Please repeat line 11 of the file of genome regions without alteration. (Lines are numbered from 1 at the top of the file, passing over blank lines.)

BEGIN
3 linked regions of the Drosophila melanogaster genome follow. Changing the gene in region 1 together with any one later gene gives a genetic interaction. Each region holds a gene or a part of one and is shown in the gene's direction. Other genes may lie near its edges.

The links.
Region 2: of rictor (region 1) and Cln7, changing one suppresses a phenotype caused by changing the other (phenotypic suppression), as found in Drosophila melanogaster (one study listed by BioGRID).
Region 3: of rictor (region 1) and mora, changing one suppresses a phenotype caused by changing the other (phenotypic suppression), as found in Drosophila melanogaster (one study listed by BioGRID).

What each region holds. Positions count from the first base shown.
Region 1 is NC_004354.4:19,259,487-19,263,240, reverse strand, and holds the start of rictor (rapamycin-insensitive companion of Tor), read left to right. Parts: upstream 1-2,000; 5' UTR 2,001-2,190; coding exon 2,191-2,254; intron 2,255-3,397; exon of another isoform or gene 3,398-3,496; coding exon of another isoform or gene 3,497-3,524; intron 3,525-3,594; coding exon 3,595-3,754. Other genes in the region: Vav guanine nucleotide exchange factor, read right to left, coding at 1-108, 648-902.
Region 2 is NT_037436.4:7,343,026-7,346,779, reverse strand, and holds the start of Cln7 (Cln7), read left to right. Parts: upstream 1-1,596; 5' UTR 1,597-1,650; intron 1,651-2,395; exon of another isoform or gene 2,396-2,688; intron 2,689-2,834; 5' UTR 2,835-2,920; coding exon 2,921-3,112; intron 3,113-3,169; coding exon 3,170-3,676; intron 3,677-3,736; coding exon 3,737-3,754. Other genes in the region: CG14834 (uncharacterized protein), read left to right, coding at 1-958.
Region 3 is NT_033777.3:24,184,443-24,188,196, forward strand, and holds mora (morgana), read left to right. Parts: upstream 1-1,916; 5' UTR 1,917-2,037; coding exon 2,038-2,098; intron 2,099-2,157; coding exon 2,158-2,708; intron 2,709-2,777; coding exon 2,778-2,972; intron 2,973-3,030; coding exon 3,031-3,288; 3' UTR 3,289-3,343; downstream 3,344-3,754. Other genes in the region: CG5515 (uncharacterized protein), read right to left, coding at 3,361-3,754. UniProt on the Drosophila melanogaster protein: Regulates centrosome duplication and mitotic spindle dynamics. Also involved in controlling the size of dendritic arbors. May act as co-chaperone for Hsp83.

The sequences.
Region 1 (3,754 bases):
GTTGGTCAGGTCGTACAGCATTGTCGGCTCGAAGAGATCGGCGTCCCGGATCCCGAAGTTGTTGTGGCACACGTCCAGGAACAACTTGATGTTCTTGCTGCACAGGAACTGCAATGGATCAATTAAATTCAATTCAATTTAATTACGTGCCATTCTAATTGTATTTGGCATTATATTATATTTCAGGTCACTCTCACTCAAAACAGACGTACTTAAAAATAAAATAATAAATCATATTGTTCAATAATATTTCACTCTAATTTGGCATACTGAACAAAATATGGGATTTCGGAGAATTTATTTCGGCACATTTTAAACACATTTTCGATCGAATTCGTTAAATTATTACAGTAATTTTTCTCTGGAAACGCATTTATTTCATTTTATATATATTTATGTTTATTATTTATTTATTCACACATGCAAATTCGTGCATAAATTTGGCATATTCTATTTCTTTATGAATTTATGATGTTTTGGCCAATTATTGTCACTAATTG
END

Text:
GTTGGTCAGGTCGTACAGCATTGTCGGCTCGAAGAGATCGGCGTCCCGGATCCCGAAGTTGTTGTGGCACACGTCCAGGAACAACTTGATGTTCTTGCTGCACAGGAACTGCAATGGATCAATTAAATTCAATTCAATTTAATTACGTGCCATTCTAATTGTATTTGGCATTATATTATATTTCAGGTCACTCTCACTCAAAACAGACGTACTTAAAAATAAAATAATAAATCATATTGTTCAATAATATTTCACTCTAATTTGGCATACTGAACAAAATATGGGATTTCGGAGAATTTATTTCGGCACATTTTAAACACATTTTCGATCGAATTCGTTAAATTATTACAGTAATTTTTCTCTGGAAACGCATTTATTTCATTTTATATATATTTATGTTTATTATTTATTTATTCACACATGCAAATTCGTGCATAAATTTGGCATATTCTATTTCTTTATGAATTTATGATGTTTTGGCCAATTATTGTCACTAATTG